Its grid system has been responsible for easing developers into responsive design practices for years, and that experience keeps bringing them back for future projects.
Bootstrap can also be a bit boring — both to write, and to look at. A lot of times, you can tell whether a site was written using BS at a glance and this has led to a somewhat uniform look to a lot of pages on the internet.
I’ve been working on some hobby projects recently and resolved to not use Bootstrap for any of them. …
If you listen to podcasts or watch TV, you’ve probably noticed a flood of ads for VPN providers recently. These ads are pretty nebulous and regularly make promises about protecting your online privacy and personal data while also protecting you from hackers.
One problem with this: For the most part, VPNs don’t really do these things (more on this in a minute).
First, the ads do a good job of playing on the low-level anxiety that people have about privacy, security, and identity theft. They also take advantage of most consumers’ lack of knowledge about how the internet, networking, and VPNs actually work. …
About 6 months ago, I quit my office job as a software developer to do nothing in particular. I was seeking a change of pace, and my half-baked plan was to “update my skills” then see what was out there.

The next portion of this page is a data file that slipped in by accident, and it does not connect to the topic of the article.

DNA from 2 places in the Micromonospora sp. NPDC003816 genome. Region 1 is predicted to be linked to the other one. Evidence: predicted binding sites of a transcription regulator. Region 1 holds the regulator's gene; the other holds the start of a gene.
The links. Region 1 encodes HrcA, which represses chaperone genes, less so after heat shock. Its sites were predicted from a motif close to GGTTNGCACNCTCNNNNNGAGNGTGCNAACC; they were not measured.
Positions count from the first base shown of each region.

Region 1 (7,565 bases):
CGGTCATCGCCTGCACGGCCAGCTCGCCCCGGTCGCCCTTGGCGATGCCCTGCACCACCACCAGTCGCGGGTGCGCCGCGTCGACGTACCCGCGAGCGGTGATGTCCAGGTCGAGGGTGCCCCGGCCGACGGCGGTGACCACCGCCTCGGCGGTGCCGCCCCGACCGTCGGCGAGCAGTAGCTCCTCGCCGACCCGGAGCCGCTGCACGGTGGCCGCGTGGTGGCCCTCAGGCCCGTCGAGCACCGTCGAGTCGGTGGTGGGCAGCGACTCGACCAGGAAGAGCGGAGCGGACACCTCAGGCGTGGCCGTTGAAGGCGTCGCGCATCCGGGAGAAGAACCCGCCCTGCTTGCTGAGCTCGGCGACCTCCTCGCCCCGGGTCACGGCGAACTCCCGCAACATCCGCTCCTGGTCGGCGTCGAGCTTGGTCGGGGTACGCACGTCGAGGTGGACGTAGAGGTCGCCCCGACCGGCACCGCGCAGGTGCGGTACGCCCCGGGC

While pursuing job postings, I came across (and landed) a one-off opportunity that turned into the beginning of my becoming a remote freelancer. It also led to this “side hustle” of writing on Medium, which I must admit I’m enjoying.
Since then, when catching up with friends, family, and former coworkers (who I suspect are feeling out whether or not I made the right decision), I noticed a series of the same questions being asked to me. …
Making toast is a User Experience. Like all experiences, it can go well, or it can go poorly. A significant factor in achieving a successful outcome depends on the design of the object at the core of the experience — the toaster itself.
I hadn’t spent much time thinking about how toasters were designed until an exceptional one showed up in my old office, resulting in a personal existential crisis that caused me to question my competency as a software developer. Allow me to explain.
Ask yourself the following questions in a daytime TV infomercial voice:
’Tis the season for romance, and what’s more romantic than a fresh programming challenge? I personally like problems that are a little different: not too academic, and can be knocked out in one sitting. Below is a challenge of my own creation, that fits this bill and will give you a chance to flex the most important coding muscle of all — the heart. I’ve also included an analysis and walk-through towards a solution for those who want someone to hold their hand along the way.
I administered this challenge to my development team as part of a code golf competition a couple of years back, but it stands on its own as a regular programming problem. …
I’ve been spending a fair amount of time on the Q&A site Quora lately and have been seeing (and answering) a lot of variations of the same question: